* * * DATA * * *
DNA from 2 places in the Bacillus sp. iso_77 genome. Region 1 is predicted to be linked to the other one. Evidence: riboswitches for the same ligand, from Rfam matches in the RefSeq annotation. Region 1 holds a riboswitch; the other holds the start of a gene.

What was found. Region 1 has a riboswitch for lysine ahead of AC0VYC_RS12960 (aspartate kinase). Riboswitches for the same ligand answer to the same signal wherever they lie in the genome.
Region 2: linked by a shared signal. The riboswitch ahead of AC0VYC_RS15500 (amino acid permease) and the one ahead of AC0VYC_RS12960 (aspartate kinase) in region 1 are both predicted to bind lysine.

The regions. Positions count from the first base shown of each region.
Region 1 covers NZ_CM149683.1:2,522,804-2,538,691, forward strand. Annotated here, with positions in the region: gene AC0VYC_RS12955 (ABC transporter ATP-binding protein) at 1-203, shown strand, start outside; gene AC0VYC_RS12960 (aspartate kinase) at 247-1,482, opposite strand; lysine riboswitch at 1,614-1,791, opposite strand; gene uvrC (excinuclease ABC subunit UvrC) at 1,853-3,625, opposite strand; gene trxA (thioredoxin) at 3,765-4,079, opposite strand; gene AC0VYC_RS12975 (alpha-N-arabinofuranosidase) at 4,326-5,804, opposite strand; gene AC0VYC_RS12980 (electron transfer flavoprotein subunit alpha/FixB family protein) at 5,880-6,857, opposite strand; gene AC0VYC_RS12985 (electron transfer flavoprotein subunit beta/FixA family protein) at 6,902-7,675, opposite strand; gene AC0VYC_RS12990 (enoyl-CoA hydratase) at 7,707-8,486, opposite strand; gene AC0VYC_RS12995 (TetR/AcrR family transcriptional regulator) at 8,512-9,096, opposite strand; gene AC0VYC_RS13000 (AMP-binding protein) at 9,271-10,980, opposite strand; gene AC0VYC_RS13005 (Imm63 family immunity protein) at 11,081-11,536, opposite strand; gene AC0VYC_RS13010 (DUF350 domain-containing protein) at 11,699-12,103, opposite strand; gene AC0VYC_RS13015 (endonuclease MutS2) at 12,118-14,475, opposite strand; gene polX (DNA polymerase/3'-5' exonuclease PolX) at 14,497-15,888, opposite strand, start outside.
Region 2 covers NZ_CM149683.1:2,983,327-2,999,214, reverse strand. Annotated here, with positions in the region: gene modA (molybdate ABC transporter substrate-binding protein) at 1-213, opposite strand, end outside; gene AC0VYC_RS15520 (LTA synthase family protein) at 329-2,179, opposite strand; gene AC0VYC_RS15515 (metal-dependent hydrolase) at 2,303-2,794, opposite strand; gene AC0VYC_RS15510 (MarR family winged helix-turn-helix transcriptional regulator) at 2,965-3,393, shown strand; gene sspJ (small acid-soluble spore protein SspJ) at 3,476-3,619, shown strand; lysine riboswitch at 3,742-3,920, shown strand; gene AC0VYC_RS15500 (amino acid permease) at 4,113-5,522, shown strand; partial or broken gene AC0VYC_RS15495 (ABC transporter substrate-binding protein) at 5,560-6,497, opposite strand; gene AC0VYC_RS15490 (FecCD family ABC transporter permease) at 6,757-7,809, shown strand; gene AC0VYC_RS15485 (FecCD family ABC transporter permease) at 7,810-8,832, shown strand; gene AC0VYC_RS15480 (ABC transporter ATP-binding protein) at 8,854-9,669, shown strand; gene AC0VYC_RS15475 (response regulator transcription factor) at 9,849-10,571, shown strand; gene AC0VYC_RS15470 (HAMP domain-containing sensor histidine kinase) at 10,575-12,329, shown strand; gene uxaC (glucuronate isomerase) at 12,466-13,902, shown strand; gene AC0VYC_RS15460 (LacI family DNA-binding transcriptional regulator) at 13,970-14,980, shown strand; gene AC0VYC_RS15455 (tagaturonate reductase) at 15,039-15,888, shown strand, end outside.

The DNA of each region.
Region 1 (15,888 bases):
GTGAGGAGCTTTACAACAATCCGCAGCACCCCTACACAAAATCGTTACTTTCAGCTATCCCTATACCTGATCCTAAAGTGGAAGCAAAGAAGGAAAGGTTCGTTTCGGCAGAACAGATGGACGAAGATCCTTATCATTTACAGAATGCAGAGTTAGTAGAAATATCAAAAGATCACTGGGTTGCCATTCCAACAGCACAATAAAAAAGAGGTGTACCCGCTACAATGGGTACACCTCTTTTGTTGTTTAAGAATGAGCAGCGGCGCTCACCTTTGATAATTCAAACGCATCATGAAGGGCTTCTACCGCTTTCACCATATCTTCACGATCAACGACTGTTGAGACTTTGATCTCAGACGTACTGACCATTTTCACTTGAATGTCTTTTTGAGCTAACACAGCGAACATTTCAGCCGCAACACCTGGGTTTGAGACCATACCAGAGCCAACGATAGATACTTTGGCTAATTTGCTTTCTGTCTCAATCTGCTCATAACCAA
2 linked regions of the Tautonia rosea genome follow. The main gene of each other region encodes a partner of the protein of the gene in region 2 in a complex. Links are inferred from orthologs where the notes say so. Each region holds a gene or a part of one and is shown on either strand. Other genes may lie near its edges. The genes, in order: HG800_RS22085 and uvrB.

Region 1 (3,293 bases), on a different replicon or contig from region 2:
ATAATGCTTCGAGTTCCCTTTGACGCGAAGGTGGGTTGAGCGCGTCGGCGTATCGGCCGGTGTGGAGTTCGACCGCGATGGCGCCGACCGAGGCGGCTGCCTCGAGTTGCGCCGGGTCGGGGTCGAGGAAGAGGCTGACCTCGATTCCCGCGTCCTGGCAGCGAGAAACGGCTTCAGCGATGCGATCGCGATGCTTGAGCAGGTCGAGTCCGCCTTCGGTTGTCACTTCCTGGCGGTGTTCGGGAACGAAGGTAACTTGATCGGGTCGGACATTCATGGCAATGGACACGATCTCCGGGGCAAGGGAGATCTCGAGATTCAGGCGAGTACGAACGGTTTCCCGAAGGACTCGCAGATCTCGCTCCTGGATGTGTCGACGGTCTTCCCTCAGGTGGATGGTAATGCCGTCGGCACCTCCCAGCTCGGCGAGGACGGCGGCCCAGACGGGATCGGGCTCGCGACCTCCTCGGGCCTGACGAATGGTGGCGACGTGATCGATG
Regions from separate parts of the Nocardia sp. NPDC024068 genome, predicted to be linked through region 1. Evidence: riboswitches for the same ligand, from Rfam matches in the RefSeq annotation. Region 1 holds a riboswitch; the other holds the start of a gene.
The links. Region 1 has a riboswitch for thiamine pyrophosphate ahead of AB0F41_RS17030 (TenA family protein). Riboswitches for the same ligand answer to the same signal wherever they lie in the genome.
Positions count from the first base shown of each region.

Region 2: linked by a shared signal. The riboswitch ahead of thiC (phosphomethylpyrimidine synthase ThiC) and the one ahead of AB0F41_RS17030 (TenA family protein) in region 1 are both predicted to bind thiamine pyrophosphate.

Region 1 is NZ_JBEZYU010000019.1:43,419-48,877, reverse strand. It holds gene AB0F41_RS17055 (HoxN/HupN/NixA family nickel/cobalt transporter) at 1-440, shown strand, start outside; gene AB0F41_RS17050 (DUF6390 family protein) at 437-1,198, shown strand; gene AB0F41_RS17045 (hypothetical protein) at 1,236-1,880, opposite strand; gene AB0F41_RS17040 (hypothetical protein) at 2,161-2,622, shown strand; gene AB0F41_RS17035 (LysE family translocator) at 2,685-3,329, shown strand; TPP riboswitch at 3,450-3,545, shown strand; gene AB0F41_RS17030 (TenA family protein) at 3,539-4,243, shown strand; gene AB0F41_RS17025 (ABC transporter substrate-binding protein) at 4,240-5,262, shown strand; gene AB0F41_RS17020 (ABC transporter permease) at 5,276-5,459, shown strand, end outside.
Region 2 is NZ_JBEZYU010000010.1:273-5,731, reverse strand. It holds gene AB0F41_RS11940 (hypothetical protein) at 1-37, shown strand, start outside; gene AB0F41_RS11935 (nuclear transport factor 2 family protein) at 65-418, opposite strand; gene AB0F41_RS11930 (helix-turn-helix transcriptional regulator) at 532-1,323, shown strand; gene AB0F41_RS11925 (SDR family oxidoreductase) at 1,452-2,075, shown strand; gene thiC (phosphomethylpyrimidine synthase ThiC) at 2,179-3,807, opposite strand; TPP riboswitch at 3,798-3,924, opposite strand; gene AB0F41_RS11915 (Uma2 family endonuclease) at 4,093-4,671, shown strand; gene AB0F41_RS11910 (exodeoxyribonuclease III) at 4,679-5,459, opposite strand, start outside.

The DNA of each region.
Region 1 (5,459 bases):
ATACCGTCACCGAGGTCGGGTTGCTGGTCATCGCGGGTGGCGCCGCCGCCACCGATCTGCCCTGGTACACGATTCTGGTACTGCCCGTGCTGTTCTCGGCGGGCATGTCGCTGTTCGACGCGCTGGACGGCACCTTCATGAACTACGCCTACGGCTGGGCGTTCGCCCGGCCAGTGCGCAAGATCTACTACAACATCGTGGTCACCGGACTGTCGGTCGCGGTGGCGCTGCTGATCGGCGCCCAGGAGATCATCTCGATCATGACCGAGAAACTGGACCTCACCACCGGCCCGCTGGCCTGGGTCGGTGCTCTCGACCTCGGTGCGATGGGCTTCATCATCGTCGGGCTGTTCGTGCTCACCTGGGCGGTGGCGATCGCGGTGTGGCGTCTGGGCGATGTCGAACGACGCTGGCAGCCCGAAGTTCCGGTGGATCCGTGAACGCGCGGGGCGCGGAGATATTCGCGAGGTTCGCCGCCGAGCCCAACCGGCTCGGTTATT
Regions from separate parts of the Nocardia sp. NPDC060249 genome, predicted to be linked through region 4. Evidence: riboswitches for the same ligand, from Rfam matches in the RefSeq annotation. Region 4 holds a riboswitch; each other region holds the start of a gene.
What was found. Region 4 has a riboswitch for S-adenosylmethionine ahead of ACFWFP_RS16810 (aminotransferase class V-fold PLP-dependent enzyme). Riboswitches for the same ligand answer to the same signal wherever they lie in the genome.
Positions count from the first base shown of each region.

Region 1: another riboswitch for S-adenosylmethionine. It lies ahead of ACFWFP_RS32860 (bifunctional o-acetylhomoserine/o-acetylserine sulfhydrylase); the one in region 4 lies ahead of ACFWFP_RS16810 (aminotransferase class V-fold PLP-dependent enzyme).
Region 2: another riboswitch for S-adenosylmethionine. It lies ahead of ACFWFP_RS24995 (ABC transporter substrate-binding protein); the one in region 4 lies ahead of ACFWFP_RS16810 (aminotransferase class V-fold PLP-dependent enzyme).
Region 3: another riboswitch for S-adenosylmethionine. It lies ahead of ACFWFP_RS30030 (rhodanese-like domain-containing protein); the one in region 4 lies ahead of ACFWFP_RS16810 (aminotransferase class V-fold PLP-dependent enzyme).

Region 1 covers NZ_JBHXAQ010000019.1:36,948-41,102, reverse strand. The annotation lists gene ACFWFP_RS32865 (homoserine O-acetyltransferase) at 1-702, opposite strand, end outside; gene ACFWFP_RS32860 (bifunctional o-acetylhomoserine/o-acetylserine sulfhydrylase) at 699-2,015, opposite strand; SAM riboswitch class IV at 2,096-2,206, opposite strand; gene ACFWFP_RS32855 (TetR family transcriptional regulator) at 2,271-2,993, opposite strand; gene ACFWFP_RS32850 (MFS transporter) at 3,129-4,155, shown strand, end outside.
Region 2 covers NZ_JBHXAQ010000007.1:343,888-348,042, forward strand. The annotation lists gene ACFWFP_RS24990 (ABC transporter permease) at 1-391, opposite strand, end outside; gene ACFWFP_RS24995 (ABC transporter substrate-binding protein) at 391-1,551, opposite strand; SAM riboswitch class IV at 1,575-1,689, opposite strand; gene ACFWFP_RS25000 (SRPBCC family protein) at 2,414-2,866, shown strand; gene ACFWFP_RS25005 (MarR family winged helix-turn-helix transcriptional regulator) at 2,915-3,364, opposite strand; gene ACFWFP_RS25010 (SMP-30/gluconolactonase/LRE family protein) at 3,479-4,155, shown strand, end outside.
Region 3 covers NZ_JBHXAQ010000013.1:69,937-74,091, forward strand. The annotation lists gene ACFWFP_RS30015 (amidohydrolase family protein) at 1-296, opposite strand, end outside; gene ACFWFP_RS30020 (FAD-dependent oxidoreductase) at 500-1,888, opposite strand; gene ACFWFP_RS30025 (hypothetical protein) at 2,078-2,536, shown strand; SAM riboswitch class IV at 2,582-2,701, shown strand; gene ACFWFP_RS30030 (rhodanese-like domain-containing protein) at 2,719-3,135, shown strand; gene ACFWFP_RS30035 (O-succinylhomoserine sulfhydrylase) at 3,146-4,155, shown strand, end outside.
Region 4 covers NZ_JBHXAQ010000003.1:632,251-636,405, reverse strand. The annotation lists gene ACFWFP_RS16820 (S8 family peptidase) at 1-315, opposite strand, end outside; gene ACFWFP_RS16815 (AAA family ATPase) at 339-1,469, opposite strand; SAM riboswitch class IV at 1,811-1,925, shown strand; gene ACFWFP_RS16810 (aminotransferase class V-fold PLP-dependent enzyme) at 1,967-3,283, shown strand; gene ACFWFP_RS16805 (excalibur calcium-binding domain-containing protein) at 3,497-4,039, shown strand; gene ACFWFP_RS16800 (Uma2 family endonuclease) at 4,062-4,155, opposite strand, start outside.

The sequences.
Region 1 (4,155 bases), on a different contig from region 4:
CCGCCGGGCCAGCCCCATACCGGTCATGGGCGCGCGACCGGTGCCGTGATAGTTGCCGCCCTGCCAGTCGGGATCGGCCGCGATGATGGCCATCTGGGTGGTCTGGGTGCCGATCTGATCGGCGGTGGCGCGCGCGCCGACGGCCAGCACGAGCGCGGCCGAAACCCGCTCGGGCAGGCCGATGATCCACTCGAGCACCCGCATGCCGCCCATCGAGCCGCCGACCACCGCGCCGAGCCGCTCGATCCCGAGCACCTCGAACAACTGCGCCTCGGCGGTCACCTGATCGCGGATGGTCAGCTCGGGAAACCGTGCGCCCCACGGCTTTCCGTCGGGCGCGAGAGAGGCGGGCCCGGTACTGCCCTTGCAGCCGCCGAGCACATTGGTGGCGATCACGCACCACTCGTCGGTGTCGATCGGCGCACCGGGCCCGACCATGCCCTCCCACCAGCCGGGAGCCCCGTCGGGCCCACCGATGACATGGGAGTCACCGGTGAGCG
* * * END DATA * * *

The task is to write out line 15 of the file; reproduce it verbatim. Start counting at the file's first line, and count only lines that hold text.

Positions count from the first base shown of each region.